“Data quality is free. It’s not a gift, but it’s free. What costs money are the unquality things – all the actions that involve not getting data quality right the first time and all the actions to correct these data quality issues”
“Data quality is free. It’s not a gift, but it’s free. What costs money are the unquality things – all the actions that involve not getting data quality right the first time and all the actions to correct these data quality issues”

You may wonder why you should bother improving your data quality or what the benefits of this activity may be. You may wonder how to secure suitable resources and funding to deliver improvements to data quality. Read on to discover why ‘data quality is free’.

Data quality has direct impacts on profitability, services, products and customer experience.

  • Good quality data, exploited well helps deliver the best products/ services/ performance possible
  • Poor quality data leads to reduced efficiency and profitability, poorer decision making
  • Poor data exploitation leads to reduced efficiency through increased time and effort required to deliver outcomes

Some may think that improving the quality of data is similar to an OCD approach to house cleaning – spending inordinate amounts of time removing the final specks of dust from inaccessible places, however, this is not the case.

The quotation above is adapted from one by 1980’s quality guru Philip B. Crosby whose 1979 book ‘Quality is free’ was the inspiration for the ‘zero defects’ approaches adopted by many quality conscious organisations. The way organisations use and exploit data is also a key part of the quality equation.


So do you recognise your organisation in the following?:

  • Significant time and effort is spent combining and resolving the differences between different data sources to prepare regular performance reports
  • Staff creating new spreadsheets and databases because they are not sure that they trust the ones that already exist
  • Significant time spent searching through different data stores to find information to support decision making
  • Many different data stores all containing information about similar business entities
  • Many different data stores that all need updating when reference information changes, for example, new product identifiers, additional service codes etc.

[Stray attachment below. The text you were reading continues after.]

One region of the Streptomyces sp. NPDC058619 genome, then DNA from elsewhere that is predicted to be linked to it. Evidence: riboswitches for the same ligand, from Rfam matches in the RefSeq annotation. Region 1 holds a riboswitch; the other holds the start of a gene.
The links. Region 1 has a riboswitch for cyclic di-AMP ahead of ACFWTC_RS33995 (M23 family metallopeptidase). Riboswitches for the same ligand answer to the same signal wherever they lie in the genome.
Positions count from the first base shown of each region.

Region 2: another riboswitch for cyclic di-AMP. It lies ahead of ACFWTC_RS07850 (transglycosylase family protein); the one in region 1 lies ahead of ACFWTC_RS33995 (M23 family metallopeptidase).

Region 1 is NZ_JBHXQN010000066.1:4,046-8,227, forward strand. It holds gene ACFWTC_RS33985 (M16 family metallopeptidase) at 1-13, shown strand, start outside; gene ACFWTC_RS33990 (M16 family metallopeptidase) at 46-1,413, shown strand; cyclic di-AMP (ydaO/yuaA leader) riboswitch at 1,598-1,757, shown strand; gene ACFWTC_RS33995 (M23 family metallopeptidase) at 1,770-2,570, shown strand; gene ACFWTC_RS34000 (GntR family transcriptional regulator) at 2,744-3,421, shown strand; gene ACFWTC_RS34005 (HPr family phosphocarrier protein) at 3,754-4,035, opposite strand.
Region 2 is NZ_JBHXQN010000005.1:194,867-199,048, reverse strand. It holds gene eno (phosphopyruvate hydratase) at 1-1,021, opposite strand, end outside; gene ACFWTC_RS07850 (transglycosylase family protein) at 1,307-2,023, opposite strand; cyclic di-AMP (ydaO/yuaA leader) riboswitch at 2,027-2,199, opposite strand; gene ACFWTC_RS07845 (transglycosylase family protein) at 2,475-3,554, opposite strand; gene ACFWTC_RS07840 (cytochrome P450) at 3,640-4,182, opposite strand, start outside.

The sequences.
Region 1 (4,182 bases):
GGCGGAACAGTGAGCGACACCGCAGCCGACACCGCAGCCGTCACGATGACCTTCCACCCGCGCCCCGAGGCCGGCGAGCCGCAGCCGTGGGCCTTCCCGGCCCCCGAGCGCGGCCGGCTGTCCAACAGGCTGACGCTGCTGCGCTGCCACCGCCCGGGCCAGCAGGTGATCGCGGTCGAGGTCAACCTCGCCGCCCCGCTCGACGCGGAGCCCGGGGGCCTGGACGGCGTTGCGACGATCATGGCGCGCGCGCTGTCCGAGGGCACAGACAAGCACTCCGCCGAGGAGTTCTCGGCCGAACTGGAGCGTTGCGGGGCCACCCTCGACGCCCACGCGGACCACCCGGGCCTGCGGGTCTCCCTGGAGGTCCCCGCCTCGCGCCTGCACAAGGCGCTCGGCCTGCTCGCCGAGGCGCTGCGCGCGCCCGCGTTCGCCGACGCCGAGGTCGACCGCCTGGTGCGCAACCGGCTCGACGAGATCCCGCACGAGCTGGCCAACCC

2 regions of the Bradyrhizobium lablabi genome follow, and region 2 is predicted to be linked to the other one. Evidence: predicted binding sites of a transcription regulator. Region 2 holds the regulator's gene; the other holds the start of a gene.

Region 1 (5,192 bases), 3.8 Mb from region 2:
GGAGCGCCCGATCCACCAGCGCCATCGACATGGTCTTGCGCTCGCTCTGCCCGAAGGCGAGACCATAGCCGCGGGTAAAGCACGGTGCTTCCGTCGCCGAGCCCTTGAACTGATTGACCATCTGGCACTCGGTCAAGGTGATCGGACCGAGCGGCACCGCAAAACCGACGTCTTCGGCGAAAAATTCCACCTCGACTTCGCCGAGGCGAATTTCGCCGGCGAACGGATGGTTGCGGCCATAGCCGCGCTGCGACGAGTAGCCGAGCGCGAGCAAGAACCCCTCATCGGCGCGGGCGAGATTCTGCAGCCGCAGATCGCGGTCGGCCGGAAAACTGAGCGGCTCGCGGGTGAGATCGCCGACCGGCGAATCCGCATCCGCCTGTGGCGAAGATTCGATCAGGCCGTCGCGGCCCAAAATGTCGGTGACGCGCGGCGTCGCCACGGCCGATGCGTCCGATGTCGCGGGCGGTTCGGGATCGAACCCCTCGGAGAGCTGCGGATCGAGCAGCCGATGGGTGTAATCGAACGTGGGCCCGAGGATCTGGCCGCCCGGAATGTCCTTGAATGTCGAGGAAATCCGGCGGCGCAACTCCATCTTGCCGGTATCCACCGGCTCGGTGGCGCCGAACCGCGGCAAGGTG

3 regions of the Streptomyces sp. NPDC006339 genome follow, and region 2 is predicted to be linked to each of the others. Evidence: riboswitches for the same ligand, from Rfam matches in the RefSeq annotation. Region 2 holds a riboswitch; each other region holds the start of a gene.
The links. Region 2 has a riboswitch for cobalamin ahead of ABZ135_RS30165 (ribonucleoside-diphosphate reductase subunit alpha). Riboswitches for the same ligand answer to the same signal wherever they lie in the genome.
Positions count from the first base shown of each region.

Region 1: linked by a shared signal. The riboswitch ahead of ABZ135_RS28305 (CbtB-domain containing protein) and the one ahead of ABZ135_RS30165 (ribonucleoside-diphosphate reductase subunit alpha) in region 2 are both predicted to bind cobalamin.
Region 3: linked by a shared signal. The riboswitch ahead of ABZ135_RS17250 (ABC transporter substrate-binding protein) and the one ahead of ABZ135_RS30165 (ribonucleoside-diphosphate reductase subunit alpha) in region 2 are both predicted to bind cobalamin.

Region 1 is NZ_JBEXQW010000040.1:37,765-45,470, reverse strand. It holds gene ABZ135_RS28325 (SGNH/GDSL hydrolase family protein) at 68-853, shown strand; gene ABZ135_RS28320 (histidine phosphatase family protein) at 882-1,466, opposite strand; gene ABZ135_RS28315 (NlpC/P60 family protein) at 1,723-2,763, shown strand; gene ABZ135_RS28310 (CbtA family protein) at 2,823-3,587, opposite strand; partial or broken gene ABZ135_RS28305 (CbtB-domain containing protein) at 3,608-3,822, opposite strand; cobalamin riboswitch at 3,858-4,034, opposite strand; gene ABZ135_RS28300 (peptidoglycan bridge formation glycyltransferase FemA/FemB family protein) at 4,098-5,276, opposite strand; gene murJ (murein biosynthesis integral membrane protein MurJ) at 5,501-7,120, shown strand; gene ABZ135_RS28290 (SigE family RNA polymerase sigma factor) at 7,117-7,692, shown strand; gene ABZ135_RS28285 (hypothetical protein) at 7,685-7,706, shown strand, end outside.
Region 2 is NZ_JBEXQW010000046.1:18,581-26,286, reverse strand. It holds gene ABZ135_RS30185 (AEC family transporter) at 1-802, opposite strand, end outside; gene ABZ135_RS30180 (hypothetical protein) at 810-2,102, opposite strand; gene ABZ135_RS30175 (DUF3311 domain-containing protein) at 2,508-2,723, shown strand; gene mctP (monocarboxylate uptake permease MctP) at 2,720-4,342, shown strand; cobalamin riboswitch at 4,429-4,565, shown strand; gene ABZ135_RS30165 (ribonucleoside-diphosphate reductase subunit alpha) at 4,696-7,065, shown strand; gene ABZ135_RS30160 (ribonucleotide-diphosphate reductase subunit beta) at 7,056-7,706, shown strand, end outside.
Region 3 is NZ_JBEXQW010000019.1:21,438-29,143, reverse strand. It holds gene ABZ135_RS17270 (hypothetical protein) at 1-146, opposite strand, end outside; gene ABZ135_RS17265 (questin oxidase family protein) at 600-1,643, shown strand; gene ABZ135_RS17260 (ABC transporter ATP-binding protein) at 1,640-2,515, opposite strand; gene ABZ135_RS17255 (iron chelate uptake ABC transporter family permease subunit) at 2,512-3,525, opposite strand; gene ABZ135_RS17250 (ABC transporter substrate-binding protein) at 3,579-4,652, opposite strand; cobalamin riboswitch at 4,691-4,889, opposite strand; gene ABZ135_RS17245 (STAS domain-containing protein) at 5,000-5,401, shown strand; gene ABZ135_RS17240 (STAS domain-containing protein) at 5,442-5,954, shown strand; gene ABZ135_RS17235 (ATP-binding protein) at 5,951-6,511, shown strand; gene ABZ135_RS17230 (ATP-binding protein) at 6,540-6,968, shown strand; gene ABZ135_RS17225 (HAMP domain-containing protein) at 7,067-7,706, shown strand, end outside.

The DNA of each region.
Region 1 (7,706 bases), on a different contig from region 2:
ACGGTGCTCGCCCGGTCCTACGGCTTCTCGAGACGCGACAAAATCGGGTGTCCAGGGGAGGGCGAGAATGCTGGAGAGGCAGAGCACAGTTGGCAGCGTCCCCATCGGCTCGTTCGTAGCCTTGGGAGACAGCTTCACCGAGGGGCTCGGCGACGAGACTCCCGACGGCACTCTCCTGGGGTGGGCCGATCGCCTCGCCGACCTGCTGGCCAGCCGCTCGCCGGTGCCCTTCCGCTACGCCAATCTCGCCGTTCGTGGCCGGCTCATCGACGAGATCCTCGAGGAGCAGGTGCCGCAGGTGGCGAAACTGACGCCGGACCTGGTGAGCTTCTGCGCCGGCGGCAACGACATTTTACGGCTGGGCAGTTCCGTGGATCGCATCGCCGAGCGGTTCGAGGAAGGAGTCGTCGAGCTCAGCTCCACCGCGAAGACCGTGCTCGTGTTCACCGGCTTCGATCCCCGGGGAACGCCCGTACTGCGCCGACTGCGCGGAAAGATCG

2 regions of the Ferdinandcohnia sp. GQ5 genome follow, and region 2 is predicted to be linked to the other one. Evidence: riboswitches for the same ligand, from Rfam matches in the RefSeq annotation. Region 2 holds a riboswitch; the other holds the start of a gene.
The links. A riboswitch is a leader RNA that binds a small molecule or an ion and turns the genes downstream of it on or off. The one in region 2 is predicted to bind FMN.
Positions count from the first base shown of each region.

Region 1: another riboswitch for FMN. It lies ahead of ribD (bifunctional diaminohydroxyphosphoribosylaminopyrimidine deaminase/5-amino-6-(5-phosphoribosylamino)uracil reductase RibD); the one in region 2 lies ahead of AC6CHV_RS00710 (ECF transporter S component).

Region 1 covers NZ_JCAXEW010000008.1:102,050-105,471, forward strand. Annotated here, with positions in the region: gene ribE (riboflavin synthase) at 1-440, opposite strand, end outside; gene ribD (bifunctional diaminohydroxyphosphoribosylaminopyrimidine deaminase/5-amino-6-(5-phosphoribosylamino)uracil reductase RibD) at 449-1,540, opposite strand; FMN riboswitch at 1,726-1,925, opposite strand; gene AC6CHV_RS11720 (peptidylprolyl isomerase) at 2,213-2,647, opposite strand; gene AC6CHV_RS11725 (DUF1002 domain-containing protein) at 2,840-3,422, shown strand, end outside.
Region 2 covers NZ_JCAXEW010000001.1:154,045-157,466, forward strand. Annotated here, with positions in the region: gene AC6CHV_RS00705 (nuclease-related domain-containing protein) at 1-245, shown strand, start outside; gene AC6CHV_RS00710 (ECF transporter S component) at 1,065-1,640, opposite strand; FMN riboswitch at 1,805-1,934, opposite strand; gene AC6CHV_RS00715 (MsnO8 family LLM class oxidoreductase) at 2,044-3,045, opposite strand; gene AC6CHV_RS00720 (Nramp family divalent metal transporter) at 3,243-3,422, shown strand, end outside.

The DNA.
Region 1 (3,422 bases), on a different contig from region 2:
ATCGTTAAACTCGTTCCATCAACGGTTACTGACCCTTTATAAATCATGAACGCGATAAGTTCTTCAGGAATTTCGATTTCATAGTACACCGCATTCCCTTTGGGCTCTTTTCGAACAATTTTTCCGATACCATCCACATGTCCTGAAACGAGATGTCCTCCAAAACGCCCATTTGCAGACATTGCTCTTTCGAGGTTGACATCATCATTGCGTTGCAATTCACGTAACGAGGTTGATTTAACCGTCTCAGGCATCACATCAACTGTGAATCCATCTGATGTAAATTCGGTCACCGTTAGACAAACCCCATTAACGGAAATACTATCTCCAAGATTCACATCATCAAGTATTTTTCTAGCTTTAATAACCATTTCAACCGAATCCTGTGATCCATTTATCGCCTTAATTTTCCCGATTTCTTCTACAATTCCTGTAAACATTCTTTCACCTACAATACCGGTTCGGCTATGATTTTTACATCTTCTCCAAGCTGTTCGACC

• Projects over-running on time and/or cost due to poor forecasting and scoping
  • Incorrect decisions about which projects to approve
  • Plus many other situations where data is poorly managed and used


If you recognise the above, now consider the financial impact of the situations you have identified:

  • The cost of all the effort used to prepare performance reports which could perhaps come from a single/small number of systems – perhaps a day a week for one of the team
  • The time spent creating and maintaining new spreadsheets and databases – perhaps a weeks effort to create and then 1/2 a day per week to maintain
  • 20% of the time of your analysts taken up searching for information that already exists, but cannot easily be located
  • Perhaps a couple of days effort updating the many different data sets whenever new codes are required, or entities added etc.
  • Project costs being 10-50% over the forecast due to foreseeable, but ignored, data issues
  • The cost of a project that should not have been approved
  • Etc.

In addition to the above are all the intangible issues related to this situation – staff frustration at ‘not being able to find the truth’, low job satisfaction/morale, slow speed of response by the organisation etc.


All the above avoidable costs are reduced by improving data quality management and data exploitation – data quality is free. Tips on strategic approaches to improving data quality management are here and here.

A survey from a number of years ago suggested that infrastructure and asset intensive organisations spent around 20-25% of turnover on all data related activities (acquiring, finding, storing, exploiting, improving manipulating data etc.). The survey also suggested that, for those organisations that were less effective at data exploitation, these costs could be around 5% higher. Depending on sector, the proportion of turnover spent on data related activities could be significantly higher and hence the potential efficiency gains. What proportion of your turnover and profit is spent on data related activities? How much could this improve if data was exploited and managed better?

So what are you waiting for?

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